Quick Summary of Copyright Issues

What is copyright?

Copyright gives the creator of an original work the right to protect his or her work from unauthorized use by others. A copyrighted work may not be duplicated, distributed or performed without the consent of the owner. Copyright was included in the law to provide incentive to authors to create original works by granting them an essential monopoly over their work.

What is protected by copyright?

Copyright protects any original work of authorship that is in tangible form, regardless of whether or not a notice of copyright exists on the work. Original expressions may include literature, musical works, paintings, sculpture, audiovisual works, sound recordings, or architectural works. Tangible form may include anything written on paper, saved to disk(web pages, graphics on web, electronic mail messages or computer programs), or saved on any audio/video device. There are, however, several fundamental items that are not eligible for copyright protection: ideas, facts, titles, names, procedures, and works not fixed in tangible form. Copyright only protects the form in which these ideas or facts are expressed, not the ideas or facts themselves.

When does a work become protected?

The original expression becomes protected by copyright as soon as it is in tangible form. So, once an original expression exists in a tangible form, that expression is protected by copyright.

How long does copyright protection last?

The length of protection varies depending on when the item in question was created (the laws changed in 1978). If the expression was created:

Who owns the copyright?

The creator owns the copyright unless he or she creates the work for someone else (possibly the institution they work for). In the case of creating for someone else (a principal), the principal owns the copyright. This situation is also known as "work for hire." For example, as part of my employment at the University of Colorado, I am creating this HTML page of question and answers on copyright issues. The copyright to this page belongs to the University of Colorado, unless otherwise agreed to by myself and the University.

Is a registered copyright necessary for me? Should I register?

As we already know, copyright protection is automatically attached to your original work, so what are the advantages of registering a work? There are really only two reasons to register:

  1. You must be registered before an infringement suit may be filed.
  2. You must be registered within three months of the creation of the work in order to collect statutory damages and attorney's fees in a law suit. Otherwise, the law will only allow the collection of actual damages, which will generally be less than statutory damages.

How do I register?

To register a work, send the following to Register of Copyrights, Copyright Office, Library of Congress, Washington D.C., 20559:

Public Domain. When can I copy free of worry? How do I waive my copyright privileges as owner?

When an original work is not protected by copyright, it is considered to be in the public domain. Anyone can use any work in the public domain without fear of infringing copyright law. Government documents, works with expired copyrights, and those works specifically granted to the public domain are all unprotected by copyright law. Only the owner of the copyright may grant it to the public domain. All that must be done is clearly state on the work that it is part of the public domain.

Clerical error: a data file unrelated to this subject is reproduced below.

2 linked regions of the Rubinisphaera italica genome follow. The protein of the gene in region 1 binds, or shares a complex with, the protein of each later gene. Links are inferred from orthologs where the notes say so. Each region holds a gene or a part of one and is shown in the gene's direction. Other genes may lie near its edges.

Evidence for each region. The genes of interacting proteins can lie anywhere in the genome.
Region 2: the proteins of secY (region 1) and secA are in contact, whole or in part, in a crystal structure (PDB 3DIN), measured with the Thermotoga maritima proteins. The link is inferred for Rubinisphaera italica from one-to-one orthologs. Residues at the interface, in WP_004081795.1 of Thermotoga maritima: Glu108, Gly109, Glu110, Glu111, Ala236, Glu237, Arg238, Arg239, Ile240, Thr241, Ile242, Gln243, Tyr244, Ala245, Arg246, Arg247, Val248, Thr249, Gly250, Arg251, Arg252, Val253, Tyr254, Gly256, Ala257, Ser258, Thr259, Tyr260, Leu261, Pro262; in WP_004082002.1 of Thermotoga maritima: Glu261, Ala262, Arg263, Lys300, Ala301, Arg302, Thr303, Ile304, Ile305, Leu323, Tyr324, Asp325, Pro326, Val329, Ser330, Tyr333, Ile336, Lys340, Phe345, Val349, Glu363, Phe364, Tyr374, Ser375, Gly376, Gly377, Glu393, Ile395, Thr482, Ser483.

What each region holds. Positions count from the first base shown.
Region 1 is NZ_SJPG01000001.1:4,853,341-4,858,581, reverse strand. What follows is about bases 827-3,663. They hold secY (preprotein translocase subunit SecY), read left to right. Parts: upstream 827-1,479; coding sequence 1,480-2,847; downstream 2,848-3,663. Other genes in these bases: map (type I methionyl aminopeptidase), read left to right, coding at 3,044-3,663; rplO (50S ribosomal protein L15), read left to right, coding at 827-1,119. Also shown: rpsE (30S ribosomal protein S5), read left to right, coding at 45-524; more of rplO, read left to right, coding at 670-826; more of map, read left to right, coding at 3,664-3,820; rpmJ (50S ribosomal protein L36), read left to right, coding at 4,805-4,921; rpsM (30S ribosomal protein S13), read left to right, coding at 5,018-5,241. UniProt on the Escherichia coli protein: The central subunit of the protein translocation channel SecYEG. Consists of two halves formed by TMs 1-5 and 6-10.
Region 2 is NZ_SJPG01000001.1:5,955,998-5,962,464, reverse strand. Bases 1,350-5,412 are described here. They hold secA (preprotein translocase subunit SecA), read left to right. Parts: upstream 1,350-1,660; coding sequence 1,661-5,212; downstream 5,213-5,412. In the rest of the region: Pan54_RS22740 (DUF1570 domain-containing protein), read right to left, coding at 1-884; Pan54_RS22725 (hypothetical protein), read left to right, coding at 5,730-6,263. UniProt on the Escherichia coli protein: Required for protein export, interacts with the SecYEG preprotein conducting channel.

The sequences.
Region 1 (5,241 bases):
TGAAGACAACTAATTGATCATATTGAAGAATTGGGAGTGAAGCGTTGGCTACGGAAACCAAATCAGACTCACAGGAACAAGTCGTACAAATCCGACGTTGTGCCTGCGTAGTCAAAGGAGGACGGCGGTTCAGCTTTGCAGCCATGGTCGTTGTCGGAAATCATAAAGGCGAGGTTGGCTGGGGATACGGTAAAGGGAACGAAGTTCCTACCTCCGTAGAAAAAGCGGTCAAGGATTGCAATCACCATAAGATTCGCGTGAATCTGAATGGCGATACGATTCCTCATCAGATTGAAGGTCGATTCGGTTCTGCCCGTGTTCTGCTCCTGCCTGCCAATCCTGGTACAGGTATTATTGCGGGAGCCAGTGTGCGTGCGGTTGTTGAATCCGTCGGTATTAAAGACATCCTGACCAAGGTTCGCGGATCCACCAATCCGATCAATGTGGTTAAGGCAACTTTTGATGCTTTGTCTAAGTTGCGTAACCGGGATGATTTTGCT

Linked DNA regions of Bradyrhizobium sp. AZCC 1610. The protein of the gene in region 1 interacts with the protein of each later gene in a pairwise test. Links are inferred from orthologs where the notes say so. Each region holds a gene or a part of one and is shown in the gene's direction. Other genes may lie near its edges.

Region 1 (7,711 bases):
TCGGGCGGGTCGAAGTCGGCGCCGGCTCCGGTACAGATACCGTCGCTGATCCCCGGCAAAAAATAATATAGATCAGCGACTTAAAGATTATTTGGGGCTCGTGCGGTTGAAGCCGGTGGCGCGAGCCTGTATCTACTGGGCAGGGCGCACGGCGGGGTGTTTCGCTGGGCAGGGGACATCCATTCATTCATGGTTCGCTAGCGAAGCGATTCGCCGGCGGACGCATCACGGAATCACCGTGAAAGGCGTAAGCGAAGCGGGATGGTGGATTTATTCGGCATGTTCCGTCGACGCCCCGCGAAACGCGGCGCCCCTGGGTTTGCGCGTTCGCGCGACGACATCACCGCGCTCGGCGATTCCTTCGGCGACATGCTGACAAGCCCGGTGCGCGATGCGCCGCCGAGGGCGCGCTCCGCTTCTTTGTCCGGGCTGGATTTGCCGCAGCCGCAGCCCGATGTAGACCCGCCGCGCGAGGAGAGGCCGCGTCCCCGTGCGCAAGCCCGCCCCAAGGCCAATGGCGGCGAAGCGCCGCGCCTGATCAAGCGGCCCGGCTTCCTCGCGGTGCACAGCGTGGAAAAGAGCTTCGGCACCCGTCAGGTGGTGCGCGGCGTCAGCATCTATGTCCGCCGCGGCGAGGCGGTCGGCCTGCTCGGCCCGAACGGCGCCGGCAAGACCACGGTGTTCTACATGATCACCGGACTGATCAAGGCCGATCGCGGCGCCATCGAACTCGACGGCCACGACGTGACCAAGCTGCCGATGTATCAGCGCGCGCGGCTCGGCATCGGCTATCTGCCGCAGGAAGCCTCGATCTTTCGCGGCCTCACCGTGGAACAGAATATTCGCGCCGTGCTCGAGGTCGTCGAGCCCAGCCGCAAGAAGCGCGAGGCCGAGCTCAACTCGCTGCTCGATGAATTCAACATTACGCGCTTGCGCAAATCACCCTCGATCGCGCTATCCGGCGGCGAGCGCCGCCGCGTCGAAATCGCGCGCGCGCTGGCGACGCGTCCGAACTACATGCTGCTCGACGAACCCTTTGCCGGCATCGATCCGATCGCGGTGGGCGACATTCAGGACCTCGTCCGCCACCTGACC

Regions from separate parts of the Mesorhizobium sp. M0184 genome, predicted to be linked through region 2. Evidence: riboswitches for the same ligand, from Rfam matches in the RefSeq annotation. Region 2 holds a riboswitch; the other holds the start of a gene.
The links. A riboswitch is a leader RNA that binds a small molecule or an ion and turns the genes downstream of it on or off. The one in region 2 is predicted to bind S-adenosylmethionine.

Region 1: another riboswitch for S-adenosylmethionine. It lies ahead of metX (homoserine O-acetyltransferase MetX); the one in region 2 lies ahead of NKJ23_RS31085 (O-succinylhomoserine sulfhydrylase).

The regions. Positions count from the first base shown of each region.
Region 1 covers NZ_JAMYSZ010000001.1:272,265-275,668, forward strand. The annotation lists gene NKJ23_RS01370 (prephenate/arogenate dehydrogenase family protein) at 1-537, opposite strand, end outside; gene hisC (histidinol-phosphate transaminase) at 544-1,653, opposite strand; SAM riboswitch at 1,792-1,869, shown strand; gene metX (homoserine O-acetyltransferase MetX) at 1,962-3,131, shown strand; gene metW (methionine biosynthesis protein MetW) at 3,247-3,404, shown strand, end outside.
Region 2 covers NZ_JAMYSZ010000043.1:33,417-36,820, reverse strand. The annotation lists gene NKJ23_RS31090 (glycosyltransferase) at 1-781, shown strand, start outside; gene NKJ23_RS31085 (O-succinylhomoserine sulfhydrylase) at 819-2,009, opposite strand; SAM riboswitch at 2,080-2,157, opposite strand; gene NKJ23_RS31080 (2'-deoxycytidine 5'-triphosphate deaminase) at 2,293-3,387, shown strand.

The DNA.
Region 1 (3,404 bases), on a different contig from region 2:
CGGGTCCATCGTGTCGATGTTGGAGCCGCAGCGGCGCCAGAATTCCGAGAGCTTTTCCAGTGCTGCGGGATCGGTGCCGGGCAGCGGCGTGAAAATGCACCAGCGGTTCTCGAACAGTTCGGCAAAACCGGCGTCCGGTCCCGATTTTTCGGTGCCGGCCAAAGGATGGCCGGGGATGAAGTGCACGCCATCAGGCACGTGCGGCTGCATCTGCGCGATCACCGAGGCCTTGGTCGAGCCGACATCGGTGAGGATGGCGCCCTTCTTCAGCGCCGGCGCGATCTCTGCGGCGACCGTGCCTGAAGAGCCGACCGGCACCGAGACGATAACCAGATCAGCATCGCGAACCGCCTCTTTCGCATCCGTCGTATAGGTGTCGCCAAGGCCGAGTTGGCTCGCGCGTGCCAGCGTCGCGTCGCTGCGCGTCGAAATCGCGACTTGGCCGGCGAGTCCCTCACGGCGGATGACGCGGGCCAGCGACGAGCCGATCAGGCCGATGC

Licensing. How do I obtain permission to copy from a copyrighted work?

Simply contact the owner of the copyright and obtain written permission. It may be necessary to work out a contract which states what you can use, when, in what manner, and how much it will cost.

Fair Use. When is it OK to infringe on copyright protections?

The U.S. Copyright Act, § 107. Limitations on exclusive rights: fair use

Notwithstanding the provisions of sections 106 and 106A [17 USCS § 106, § 106A] the fair use of a copyrighted work, including such use by reproduction in copies or phonorecords or by any other means specified by that section, for purposes such as criticism, comment, news reporting, teaching (including multiple copies for classroom use), scholarship, or research, is not an infringement of copyright. In determining whether the use made of a work in any particular case is a fair use the factors to be considered shall include--

  1. the purpose and character of the use, including whether such use is of a commercial nature or is for nonprofit educational purposes;
  2. the nature of the copyrighted work;
  3. the amount and substantiality of the portion used in relation to the copyrighted work as a whole; and
  4. the effect of the use upon the potential market for or value of the copyrighted work.
The fact that a work is unpublished shall not itself bar a finding of fair use if such finding is made upon consideration of all the above factors.

The following resources proved to be a great help in the creation of this page:
  1. The Copyright Website
  2. Copyright and Fair Use: A Guide for the Harvard Community
  3. U.S. Copyright Law.
Thank you.